Purposeful sleep is critical in life and recovery for several reasons, including:
It builds trust.
It supports habit change.
It repairs our physical being.
To operate at peak performance, that is, to be ready to take on the challenges and emotions life delivers daily, we need our sleep. The fact is, if we are tired due to a lack of sleep, we become forgetful, we are more likely to get sick, and our cravings increase. While you may think you can manipulate the amount of sleep you need through caffeine and other vices, you can’t. There is no replacement for sleeping well.
It Builds Trust:
When well-rested, we do things like work harder, show up on time, and communicate better; we even begin to make purposeful choices. Building trust with ourselves and others is about following through on what we said we would do, which occurs more often when we get enough sleep.
It Supports Change:
It is hard to change habits and beliefs; it is even harder to do when exhausted. When we are tired, we are lazy, and we find it easy to return to the comfort of old behaviors when we are lazy. Purposeful sleep gives us the energy needed to confront the challenges of life and recovery; it allows us to accept and work through the fears and unknowns our new approach to life brings.
It Repairs our Physical Being:
Years of drug and alcohol abuse destroy our mind, body, and spirit. The good news is that our bodies will repair themselves once we stop using and give them the ingredients for better health; sleeping well is one of those ingredients. Research shows that the benefits of 7 to 9 hours of sleep each night include, but are not limited to, a healthier liver, healthier weight, healthier heart, a more resistant immune system, healthier skin, stronger bones and muscles, and better brain health.
How To Improve Sleep:
Great sleep does not just happen. Like anything that provides tremendous benefits, we must put effort into achieving the desired goal. To improve our sleep, we can:
Mute Our Nervous System: Our breathing affects our heart rate and state of relaxation. When we can calm ourselves down through mindful breathing, it eases our fight or flight response system i.e., our nervous system. With our nervous system muted, it becomes easier to fall asleep and sets the stage for more meaningful sleep.
Sounds: Meditation music, white noise, pink noise, and ambient sounds help the mind, body, and spirit relax. These types of music at bedtime settle the chaos bouncing around in our heads and allow us to focus more on what we have to be grateful for.
Develop a Sleep Schedule: Research shows that going to bed at the same time each night as well as waking up at the same time each morning leads to purposeful and impactful sleep. The goal is to have a regular sleep schedule that allows for 7 to 9-hours of sleep each night.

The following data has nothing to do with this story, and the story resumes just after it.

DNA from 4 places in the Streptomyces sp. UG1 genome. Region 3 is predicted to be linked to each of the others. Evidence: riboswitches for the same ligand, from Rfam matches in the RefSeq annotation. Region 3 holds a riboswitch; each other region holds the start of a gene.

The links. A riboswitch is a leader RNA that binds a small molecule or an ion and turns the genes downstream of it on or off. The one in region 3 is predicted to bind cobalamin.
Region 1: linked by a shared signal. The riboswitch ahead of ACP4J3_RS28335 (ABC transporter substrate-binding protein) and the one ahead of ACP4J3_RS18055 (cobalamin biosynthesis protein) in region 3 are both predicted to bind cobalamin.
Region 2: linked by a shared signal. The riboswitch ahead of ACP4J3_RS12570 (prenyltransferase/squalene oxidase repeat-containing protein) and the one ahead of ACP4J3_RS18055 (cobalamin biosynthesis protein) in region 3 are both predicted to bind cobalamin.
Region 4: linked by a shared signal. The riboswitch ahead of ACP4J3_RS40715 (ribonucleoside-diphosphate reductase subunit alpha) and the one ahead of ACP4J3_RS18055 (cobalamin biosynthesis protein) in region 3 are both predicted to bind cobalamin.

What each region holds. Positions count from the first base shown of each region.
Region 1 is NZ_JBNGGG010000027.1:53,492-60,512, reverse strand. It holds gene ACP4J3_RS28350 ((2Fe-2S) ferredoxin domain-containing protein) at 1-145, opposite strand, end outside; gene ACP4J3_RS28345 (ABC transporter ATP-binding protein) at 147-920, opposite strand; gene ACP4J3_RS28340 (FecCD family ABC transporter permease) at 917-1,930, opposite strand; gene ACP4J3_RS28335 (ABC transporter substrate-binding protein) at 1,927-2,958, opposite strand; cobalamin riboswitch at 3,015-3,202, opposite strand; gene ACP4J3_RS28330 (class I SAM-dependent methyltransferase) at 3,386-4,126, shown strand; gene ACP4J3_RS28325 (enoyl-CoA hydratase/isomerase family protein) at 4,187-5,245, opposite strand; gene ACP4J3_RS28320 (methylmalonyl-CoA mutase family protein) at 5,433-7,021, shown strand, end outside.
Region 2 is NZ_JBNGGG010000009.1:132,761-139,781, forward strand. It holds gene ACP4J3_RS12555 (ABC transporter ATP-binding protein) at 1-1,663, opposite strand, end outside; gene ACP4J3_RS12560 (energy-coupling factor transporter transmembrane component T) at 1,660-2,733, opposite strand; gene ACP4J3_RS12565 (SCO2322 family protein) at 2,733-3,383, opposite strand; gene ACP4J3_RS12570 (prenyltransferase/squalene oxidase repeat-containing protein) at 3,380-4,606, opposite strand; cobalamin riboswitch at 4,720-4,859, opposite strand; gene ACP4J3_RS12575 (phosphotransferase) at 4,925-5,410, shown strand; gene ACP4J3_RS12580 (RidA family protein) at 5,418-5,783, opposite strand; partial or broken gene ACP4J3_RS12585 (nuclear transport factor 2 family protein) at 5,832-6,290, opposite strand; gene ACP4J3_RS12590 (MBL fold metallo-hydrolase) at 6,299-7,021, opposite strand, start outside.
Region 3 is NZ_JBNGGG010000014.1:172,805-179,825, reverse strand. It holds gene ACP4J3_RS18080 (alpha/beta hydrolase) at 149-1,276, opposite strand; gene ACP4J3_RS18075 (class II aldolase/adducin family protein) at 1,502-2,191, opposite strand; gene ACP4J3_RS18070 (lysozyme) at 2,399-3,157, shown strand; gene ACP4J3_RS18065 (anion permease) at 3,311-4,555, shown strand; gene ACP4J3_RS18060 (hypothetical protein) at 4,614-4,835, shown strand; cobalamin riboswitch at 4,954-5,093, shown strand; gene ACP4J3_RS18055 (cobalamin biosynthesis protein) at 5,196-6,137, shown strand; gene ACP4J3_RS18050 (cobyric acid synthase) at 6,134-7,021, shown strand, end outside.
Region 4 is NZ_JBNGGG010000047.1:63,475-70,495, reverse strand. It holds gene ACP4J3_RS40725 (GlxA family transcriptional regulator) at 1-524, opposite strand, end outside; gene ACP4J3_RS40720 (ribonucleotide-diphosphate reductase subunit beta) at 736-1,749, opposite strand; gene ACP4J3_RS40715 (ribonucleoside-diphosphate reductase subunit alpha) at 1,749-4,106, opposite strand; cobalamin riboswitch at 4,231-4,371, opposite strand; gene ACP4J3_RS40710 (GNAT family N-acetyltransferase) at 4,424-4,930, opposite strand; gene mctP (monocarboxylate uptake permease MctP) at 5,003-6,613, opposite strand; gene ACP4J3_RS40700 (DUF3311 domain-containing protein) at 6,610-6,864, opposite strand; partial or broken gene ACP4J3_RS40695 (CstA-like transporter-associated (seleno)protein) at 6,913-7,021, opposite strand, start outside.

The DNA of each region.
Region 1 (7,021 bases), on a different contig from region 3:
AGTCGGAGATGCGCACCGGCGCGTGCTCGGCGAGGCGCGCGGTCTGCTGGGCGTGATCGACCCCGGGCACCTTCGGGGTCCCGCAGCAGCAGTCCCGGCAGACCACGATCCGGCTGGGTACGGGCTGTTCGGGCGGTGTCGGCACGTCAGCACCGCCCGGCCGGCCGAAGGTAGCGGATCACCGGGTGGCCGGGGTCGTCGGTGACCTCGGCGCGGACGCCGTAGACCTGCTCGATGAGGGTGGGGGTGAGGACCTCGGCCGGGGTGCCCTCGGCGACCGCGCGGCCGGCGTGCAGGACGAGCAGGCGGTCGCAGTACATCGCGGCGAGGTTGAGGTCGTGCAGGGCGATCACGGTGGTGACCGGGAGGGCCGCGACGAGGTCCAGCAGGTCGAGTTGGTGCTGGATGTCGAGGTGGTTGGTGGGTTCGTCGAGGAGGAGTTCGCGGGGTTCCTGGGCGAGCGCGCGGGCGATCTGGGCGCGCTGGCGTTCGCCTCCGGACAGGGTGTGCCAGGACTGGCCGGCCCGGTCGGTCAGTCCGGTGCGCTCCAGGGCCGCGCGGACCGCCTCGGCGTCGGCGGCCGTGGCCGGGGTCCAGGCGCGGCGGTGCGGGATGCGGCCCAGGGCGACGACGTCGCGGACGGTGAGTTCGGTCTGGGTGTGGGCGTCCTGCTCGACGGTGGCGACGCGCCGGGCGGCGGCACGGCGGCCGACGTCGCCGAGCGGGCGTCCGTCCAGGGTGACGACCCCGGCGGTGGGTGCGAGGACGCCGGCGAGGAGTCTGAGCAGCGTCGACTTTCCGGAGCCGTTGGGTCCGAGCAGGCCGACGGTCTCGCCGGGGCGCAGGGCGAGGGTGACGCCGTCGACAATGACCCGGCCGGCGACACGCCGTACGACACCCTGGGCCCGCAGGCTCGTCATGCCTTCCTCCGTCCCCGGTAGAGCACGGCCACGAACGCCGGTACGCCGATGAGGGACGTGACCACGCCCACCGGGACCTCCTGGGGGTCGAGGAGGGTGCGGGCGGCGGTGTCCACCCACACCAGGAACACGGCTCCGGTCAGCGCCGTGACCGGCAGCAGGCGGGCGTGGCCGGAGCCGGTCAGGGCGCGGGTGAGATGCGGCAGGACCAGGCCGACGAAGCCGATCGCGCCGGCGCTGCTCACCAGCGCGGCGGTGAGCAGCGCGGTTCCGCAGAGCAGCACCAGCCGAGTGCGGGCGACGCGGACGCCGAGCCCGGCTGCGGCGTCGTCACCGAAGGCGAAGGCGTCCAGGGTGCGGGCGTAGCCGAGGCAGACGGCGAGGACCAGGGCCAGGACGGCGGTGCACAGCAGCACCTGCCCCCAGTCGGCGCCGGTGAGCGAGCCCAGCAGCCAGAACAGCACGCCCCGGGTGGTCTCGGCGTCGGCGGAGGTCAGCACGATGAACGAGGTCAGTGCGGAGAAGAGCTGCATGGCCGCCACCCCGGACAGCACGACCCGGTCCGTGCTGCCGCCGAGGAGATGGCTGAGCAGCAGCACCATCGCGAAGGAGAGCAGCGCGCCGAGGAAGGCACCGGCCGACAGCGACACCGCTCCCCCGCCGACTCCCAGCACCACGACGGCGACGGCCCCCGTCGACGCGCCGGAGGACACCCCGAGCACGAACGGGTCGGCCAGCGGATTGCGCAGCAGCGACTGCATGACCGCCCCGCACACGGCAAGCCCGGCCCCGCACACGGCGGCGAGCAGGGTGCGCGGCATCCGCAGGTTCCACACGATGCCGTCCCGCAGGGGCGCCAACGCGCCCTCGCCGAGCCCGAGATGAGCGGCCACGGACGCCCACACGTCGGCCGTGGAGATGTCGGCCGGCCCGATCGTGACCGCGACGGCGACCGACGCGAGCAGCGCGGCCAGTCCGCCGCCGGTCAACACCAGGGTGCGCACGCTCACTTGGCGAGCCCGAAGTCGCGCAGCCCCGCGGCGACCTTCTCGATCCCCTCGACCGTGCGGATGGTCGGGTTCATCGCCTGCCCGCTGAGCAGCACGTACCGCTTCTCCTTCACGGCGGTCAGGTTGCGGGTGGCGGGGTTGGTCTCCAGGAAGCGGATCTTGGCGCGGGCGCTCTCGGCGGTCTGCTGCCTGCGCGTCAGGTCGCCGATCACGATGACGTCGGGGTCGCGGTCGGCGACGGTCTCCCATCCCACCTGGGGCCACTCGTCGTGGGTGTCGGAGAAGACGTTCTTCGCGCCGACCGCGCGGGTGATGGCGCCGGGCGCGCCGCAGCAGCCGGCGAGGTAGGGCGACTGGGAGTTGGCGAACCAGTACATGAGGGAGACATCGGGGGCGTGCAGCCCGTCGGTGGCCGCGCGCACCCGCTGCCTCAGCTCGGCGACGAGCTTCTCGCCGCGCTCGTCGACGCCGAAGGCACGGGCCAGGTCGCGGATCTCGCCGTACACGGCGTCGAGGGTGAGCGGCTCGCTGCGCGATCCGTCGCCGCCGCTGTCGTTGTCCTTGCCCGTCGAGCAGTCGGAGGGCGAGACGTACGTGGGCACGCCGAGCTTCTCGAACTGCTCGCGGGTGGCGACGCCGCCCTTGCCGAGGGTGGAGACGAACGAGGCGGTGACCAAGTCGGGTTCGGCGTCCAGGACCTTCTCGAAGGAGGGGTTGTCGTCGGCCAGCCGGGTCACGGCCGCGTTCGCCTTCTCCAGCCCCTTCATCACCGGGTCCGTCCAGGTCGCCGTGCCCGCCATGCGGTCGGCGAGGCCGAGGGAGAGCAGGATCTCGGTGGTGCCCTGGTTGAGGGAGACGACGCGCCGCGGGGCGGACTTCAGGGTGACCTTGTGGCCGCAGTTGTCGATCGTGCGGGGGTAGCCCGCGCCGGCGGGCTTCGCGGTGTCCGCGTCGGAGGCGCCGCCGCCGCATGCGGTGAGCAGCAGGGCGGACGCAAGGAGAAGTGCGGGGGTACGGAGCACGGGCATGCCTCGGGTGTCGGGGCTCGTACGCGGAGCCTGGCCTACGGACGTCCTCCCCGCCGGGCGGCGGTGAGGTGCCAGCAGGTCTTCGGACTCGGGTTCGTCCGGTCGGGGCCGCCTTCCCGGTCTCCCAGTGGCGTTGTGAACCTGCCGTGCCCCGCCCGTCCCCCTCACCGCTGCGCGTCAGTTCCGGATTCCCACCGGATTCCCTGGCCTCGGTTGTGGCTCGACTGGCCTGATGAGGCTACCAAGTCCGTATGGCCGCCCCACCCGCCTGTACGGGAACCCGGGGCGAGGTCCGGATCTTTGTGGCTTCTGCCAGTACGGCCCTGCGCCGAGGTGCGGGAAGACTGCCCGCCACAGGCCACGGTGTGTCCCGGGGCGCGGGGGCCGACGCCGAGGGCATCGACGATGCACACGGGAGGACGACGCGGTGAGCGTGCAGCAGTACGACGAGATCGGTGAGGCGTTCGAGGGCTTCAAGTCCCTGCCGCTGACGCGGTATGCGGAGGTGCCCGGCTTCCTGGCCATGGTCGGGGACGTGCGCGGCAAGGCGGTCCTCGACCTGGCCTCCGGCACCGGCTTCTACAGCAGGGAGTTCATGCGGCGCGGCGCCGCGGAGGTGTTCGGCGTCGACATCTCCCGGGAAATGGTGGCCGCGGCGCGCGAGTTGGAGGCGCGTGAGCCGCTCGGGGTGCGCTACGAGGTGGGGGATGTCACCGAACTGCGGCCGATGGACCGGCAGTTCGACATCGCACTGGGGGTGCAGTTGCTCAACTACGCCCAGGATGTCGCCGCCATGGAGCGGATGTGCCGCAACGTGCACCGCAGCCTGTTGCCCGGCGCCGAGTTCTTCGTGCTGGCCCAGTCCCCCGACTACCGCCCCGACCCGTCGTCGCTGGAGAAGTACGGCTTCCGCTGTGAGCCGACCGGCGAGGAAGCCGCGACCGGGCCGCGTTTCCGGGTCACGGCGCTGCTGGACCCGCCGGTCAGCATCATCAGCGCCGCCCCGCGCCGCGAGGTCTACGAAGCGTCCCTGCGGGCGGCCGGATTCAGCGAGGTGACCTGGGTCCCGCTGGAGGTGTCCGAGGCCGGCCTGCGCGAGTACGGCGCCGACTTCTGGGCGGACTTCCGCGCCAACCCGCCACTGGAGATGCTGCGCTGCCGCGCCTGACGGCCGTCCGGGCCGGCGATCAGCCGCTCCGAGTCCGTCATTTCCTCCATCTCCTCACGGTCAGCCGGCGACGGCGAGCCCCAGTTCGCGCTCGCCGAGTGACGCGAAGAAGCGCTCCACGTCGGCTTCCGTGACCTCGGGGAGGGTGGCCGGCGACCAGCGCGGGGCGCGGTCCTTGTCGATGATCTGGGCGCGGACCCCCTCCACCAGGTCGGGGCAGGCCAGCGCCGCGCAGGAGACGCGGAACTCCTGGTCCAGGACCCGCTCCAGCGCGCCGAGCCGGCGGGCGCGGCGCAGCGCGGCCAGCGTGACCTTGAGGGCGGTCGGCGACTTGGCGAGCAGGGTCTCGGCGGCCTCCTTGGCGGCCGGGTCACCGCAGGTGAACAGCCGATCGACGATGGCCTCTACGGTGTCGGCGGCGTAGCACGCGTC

Watch When & What You Eat & Drink: Drinking soda, energy drinks, coffee, or anything with caffeine after 2:00 pm makes sleep more difficult. Additionally, be aware of what foods keep you up at night or allow you to sleep comfortably. Measuring your sleep against your dietary habits and modifications will assist in finding a combination that supports quality sleep. You might be surprised how much your diet affects your sleep patterns.
Other: Blue light before bed suppresses the natural release of melatonin, making it harder for us to fall asleep. It is a good practice to turn off the phone, computer, tablet, etc., 30-minutes before going to sleep. Other things like exercise, sunlight, journaling, and temperature control all play a role in the amount and quality of our sleep.
The daily adventures we encounter in life test our commitment to recovery. In those vulnerable moments when life seems unfair, we get to choose which direction we send our lives. When well-rested, the probability that we make purposeful choices increases dramatically. We must recognize that the demands of life and recovery are real. If we prepare ourselves each day through things like nutrition, exercise, mindfulness, and sleep, we will be more satisfied with how we handle these demands and the results our actions produce.
AHCCCS INSURANCE ACCEPTED
AHCCCS Insurance is accepted for intensive outpatient substance abuse treatment at Choice Recovery. Our integrated evidence-based IOP is available in the morning, evening, and via telehealth. In addition to group counseling, individuals enrolled in our program have the option to meet with a therapist one-on-on.
Choice Recovery service the Chandler, Gilbert, Mesa, and Tempe area with intensive outpatient services (IOP). Our convenient downtown Mesa location offers easy access from all parts of the East Valley. Choice Recovery accepts Mercy Care, United Healthcare, AZ Complete Health, and Banner University insurance, along with most private insurance plans.